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Please use this identifier to cite or link to this item: http://hdl.handle.net/20.500.12590/16856
Title: 3D medical image segmentation based on 3D convolutional neural networks
Authors: Marquez Herrera, Alejandra
metadata.dc.contributor.advisor: Cuadros Vargas, Alex Jesús
Keywords: Semantic Segmentation;Loss Function;Medical Images;Neural Network;Class Imbalance
Issue Date: 2021
Publisher: Universidad Católica San Pablo
Abstract: A neural network is a mathematical model that is able to perform a task automatically or semi-automatically after learning the human knowledge that we provided. Moreover, a Convolutional Neural Network (CNN) is a type of sophisticated neural network that has shown to efficiently learn tasks related to the area of image analysis (among other areas). One example of these tasks is image segmentation, which aims to find regions or separable objects within an image. A more specific type of segmentation called semantic segmentation, makes sure that each region has a semantic meaning by giving it a label or class. Since neural networks can automate the task of semantic segmentation of images, they have been very useful for the medical area, applying them to the segmentation of organs or abnormalities (tumors). Therefore, this thesis project seeks to address the task of semantic segmentation of volumetric medical images obtained by Magnetic Resonance Imaging (MRI). Volumetric images are composed of a set of 2D images that altogether represent a volume. We will use a pre-existing Three-dimensional Convolutional Neural Network (3D CNN) architecture, for the binary semantic segmentation of organs in volumetric images. We will talk about the data preprocessing process, as well as specific aspects of the 3D CNN architecture. Finally, we propose a variation in the formulation of the loss function used for training the 3D CNN, also called objective function, for the improvement of pixel-wise segmentation results. We will present the comparisons in performance we made between the proposed loss function and other pre-existing loss functions using two medical image segmentation datasets.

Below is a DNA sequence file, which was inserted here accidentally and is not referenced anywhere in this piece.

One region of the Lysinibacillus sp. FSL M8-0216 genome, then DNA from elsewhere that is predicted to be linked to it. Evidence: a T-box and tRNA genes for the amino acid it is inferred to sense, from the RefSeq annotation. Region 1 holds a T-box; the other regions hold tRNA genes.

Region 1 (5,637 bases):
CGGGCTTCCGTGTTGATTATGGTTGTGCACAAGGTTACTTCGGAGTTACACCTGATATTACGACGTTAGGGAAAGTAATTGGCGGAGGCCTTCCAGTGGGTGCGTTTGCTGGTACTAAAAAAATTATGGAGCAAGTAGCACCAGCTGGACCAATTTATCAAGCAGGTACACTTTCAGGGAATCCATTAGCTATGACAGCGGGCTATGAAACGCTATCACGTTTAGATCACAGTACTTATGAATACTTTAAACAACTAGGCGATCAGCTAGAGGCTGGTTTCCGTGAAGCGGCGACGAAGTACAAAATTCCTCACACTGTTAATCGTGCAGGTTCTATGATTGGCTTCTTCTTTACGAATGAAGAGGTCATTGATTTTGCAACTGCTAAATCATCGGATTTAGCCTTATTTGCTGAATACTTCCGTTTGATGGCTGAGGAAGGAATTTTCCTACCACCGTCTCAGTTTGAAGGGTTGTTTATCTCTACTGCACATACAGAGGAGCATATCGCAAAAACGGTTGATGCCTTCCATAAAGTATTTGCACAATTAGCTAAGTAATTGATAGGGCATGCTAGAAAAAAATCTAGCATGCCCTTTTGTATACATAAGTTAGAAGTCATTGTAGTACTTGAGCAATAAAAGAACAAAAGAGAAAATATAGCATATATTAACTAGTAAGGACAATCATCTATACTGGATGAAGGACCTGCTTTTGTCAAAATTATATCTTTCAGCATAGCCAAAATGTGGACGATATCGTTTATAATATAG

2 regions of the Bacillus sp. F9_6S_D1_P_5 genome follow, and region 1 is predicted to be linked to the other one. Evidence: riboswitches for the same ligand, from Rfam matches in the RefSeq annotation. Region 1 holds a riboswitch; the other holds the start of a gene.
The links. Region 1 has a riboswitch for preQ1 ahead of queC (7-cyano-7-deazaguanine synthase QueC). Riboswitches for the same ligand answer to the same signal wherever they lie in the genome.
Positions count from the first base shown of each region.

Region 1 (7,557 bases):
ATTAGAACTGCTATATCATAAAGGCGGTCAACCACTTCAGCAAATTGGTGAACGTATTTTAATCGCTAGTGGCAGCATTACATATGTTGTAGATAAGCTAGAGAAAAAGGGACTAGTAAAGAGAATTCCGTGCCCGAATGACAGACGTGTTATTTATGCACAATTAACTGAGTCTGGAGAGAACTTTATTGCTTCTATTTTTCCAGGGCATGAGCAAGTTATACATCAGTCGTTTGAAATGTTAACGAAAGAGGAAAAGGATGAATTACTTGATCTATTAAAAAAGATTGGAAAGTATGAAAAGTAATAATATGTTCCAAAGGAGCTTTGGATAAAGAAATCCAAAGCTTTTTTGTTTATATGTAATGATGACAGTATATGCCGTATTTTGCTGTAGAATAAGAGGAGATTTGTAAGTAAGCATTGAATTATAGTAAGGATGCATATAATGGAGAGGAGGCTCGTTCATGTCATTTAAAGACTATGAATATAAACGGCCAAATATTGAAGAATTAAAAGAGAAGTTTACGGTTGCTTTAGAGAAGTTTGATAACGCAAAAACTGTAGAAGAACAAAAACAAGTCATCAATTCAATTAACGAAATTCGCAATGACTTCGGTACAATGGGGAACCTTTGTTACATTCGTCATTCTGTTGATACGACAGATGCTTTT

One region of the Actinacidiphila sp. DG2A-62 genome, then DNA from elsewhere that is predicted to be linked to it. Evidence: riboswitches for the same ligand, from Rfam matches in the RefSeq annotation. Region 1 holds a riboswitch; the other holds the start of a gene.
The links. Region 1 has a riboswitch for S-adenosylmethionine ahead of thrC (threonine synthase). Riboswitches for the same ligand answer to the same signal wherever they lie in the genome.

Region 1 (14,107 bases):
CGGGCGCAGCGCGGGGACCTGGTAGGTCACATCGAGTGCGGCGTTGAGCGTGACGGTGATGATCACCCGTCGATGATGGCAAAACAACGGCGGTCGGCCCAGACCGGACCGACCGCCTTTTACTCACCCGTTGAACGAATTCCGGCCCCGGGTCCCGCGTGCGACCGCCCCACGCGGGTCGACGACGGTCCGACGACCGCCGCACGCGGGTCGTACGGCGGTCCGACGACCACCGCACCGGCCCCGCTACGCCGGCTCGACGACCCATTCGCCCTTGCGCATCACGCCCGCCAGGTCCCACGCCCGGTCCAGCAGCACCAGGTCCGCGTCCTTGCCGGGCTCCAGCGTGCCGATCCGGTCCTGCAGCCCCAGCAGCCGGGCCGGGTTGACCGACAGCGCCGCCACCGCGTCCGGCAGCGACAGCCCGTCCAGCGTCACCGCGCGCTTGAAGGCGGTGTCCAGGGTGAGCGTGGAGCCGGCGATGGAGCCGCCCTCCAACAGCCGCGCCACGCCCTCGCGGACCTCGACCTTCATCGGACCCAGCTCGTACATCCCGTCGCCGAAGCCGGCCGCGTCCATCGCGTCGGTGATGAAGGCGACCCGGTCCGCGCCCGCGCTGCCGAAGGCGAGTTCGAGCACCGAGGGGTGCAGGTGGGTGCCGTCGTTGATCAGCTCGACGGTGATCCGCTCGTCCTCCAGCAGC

URI: http://hdl.handle.net/20.500.12590/16856
Appears in Collections:Tesis Pregrado - Ciencia de la computación

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